Although Yang’s UBI is designed to make up for the long term erosion of jobs, giving out $12,000/year–combined with continued low-income supplements like welfare, food stamps, etc.–might lead to labor shortages, especially for low-paying jobs. A lower UBI–say $6000/year–might be less disruptive of important service jobs.

Perhaps the most visceral criticism of UBI is the widely felt moral reaction that money should be earned by hard work, not just redistributed with no strings attached. But, if Yang is right, some form of UBI may be in our future as jobs disappear.

Are holders of large financial assets–the 22%–willing to share their assets to make it happen? No doubt most would resist. Yet, without such a controversial tax, the much needed redistribution of wealth, which the UBI would promote, looks unlikely.

More articles by:

Adrian Kuzminski is a scholar, writer and citizen activist who has written a wide variety of books on economics, politics, and democracy. 

bernie-the-sandernistas-cover-344x550
September 19, 2019
Stephen Martin
The Perspicacity of Mcluhan and Panopticonic Plans of the MIC
September 18, 2019
Kenneth Surin
An Excellent Study Of The Manufactured Labour “Antisemitism Crisis”
Patrick Cockburn
The Saudi Crown Prince Plans to Make Us Forget About the Murder of Jamal Khashoggi Before the US Election
W. T. Whitney
Political Struggle and Fixing Cuba’s Economy
Ron Jacobs
Support the Climate Strike, Not a Military Strike
John Kendall Hawkins
Slouching Toward “Bethlehem”
Ted Rall
Once Again in Afghanistan, the U.S. Proves It Can’t Be Trusted
William Astore
The Ultra-Costly, Underwhelming F-35 Fighter
Dave Lindorff
Why on Earth Would the US Go to War with Iran over an Attack on Saudi Oil Refineries?
Binoy Kampmark
Doctored Admissions: the University Admissions Scandal as a Global Problem
Jeremy Corbyn
Creating a Society of Hope and Inclusion: Speech to the TUC
Zhivko Illeieff
Why You Should Care About #ShutDownDC and the Global Climate Strike  
Catherine Tumber
Land Without Bread: the Green New Deal Forsakes America’s Countryside
Liam Kennedy
Boris Johnson: Elitist Defender of Britain’s Big Banks
September 17, 2019
Mario Barrera
The Southern Strategy and Donald Trump
Robert Jensen
The Danger of Inspiration in a Time of Ecological Crisis
Dean Baker
Health Care: Premiums and Taxes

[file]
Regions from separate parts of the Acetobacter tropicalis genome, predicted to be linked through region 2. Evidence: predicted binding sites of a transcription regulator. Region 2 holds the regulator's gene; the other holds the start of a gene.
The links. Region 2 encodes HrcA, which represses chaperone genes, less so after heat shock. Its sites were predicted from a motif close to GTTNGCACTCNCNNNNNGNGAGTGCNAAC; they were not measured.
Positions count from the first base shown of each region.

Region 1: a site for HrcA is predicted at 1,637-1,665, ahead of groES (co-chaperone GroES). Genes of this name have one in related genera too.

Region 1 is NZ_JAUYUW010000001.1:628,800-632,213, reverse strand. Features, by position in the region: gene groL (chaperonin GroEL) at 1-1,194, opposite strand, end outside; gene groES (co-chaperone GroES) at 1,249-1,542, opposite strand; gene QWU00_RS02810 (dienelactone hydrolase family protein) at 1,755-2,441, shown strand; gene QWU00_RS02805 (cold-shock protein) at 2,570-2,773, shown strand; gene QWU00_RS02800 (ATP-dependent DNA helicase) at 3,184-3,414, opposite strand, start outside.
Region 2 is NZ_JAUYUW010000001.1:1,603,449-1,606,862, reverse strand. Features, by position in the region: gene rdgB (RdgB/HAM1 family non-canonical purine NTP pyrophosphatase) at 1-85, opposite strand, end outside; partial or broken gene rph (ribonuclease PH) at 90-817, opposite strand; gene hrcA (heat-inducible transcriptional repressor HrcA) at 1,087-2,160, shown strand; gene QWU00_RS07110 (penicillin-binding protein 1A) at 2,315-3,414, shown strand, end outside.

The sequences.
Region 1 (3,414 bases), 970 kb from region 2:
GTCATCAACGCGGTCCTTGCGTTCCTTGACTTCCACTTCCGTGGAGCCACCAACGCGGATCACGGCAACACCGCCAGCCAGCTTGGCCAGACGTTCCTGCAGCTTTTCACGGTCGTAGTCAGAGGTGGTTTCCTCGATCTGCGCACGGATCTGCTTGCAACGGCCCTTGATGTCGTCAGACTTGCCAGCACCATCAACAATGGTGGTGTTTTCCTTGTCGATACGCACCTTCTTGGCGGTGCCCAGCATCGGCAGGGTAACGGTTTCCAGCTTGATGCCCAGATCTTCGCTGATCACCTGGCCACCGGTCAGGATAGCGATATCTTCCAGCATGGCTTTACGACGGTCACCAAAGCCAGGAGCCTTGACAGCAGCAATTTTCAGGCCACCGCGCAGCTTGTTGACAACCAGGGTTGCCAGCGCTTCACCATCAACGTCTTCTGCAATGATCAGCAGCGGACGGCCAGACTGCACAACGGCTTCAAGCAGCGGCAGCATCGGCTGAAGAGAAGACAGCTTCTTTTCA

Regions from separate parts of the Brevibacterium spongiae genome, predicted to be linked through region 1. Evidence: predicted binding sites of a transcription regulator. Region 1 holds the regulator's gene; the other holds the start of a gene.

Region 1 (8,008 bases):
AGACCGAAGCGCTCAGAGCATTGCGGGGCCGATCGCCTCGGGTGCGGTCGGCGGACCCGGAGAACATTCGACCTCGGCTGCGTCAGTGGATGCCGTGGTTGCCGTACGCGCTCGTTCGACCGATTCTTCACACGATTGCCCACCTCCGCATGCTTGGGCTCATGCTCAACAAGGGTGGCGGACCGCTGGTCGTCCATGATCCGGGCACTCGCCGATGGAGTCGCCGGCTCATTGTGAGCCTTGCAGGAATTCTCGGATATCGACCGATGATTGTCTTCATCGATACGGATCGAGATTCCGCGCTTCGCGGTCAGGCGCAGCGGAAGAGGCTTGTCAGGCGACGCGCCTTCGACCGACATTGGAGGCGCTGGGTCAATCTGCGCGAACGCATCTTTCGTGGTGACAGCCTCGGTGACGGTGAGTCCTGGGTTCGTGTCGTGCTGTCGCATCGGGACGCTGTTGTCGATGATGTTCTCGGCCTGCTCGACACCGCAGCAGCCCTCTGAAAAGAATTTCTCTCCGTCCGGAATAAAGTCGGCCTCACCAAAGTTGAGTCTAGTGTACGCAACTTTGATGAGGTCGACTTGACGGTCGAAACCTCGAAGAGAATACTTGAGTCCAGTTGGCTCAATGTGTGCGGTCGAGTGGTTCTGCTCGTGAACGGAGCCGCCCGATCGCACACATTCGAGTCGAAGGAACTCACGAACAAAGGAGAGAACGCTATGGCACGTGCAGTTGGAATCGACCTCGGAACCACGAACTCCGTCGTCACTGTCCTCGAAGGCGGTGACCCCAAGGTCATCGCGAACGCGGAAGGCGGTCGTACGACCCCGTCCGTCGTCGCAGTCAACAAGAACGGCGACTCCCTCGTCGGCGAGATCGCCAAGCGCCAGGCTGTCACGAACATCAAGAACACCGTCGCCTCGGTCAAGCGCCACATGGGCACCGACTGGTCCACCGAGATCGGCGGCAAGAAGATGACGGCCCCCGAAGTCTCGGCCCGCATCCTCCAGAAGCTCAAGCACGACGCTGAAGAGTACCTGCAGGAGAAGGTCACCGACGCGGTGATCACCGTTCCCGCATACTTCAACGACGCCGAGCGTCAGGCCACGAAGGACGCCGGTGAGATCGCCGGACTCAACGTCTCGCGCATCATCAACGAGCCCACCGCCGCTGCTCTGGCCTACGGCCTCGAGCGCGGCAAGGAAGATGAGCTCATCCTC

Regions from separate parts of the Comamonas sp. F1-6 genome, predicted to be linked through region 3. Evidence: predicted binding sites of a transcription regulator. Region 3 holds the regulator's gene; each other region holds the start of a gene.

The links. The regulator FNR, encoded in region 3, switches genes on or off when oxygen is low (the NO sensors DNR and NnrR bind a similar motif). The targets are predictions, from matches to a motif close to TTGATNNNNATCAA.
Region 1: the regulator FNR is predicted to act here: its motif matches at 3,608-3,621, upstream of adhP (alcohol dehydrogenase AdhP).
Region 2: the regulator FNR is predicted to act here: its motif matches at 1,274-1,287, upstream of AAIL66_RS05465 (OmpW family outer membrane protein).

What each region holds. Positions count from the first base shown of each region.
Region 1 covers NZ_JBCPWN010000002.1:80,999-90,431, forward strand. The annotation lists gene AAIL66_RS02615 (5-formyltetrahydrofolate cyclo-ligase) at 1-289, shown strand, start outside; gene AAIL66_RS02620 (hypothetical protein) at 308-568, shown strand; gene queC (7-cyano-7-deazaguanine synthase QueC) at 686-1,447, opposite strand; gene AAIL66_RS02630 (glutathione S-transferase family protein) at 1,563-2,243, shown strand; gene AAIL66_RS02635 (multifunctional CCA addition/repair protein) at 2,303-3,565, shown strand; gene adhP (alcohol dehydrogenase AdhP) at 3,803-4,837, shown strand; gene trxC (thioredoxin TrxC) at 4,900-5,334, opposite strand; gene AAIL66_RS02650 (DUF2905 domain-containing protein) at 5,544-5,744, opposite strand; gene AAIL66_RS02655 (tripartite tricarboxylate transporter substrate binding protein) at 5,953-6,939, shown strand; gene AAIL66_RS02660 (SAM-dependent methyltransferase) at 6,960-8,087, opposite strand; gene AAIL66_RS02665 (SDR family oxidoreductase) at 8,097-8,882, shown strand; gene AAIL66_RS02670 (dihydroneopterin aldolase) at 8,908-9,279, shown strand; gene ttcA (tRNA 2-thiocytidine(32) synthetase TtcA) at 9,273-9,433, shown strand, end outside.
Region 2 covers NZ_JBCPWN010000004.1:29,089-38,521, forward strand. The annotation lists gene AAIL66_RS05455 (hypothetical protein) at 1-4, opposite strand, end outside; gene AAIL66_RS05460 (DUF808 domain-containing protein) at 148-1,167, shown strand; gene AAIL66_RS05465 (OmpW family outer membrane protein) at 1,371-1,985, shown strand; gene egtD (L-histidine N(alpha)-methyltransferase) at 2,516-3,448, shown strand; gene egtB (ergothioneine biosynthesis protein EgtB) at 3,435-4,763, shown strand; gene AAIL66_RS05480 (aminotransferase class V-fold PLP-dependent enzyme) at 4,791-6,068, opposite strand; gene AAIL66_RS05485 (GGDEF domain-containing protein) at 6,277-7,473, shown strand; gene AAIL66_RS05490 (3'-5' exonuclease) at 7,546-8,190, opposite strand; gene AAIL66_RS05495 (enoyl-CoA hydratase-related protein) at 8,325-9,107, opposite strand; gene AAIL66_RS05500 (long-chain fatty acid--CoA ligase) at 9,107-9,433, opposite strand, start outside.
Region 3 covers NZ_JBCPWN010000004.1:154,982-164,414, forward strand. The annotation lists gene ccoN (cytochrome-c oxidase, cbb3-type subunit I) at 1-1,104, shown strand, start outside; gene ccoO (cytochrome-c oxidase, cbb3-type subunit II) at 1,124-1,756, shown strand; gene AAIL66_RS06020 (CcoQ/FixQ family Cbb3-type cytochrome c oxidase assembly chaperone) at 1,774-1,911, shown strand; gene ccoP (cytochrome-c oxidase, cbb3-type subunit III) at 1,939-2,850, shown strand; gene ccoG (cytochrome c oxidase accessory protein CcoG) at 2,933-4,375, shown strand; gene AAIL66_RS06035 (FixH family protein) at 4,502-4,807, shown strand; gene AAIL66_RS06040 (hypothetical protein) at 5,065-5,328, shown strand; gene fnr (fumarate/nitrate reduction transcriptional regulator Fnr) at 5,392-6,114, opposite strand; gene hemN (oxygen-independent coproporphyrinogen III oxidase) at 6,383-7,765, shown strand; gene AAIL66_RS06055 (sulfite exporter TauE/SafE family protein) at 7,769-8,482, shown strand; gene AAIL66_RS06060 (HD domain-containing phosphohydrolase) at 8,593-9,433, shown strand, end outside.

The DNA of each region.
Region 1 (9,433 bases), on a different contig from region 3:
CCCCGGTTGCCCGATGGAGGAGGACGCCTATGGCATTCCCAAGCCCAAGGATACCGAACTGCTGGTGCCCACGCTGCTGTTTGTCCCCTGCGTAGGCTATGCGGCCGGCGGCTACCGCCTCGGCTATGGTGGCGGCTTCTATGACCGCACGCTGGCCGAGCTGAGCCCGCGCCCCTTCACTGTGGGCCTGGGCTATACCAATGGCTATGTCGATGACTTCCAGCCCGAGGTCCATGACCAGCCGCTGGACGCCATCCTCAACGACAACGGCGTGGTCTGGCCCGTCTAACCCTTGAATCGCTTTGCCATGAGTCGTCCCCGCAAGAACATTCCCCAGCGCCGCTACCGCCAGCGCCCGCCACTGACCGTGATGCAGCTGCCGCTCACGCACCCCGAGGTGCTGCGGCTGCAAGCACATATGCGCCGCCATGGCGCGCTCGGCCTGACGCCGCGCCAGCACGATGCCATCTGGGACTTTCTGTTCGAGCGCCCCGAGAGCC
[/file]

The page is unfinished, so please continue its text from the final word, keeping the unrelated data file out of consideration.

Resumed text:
Dave Lindorff
Recalling the Hundreds of Thousands of Civilian Victims of America’s Endless ‘War on Terror’
Binoy Kampmark
Oiling for War: The Houthi Attack on Abqaiq
Susie Day
You Say You Want a Revolution: a Prison Letter to Yoko Ono
Rich Gibson
Seize Solidarity House
Laura Flanders
From Voice of America to NPR: New CEO Lansing’s Glass House
Don Fitz
What is Energy Denial?
Dan Bacher
Governor Newsom Says He Will Veto Bill Blocking Trump Rollback of Endangered Fish Species Protections
Thomas Knapp
Election 2020: Time to Stop Pretending and Start Over
W. Alejandro Sanchez
Inside the Syrian Peace Talks
Elliot Sperber
Mickey Mouse Networks
September 16, 2019
Sam Husseini
Biden Taking Iraq Lies to the Max
Paul Street
Joe Biden’s Answer to Slavery’s Legacy: Phonographs for the Poor
Paul Atwood
Why Mattis is No Hero
Jonathan Cook
Brexit Reveals Jeremy Corbyn to be the True Moderate
Jeff Mackler
Trump, Trade and China
Robert Hunziker
Fukushima’s Radioactive Water Crisis
Evaggelos Vallianatos
The Democrats and the Climate Crisis
Michael Doliner
Hot Stuff on the Afghan Peace Deal Snafu
Nyla Ali Khan
Spectacles of the Demolition of the Babri Masjid in Uttar Pradesh and the Revocation of the Autonomous Status of Kashmir
Stansfield Smith
Celebrating 50 Years of Venceremos Brigade solidarity with the Cuban Revolution
Tim Butterworth
Socialism Made America Great
Nick Licata
Profiles in Courage: the Tories Have It, the Republicans Don’t
Abel Prieto
Cubanness and Cuban Identity: the Importance of Fernando Ortiz
Robert Koehler
Altruists of the World Unite!
Mel Gurtov
Farewell, John Bolton
Weekend Edition
September 13, 2019
Friday - Sunday
Paul Street
The Age of Constitutional Coups
Rob Urie
Bernie Sanders and the Realignment of the American Left
Anthony DiMaggio
Teaching the “War on Terror”: Lessons for Contemporary Politics
FacebookTwitterRedditEmail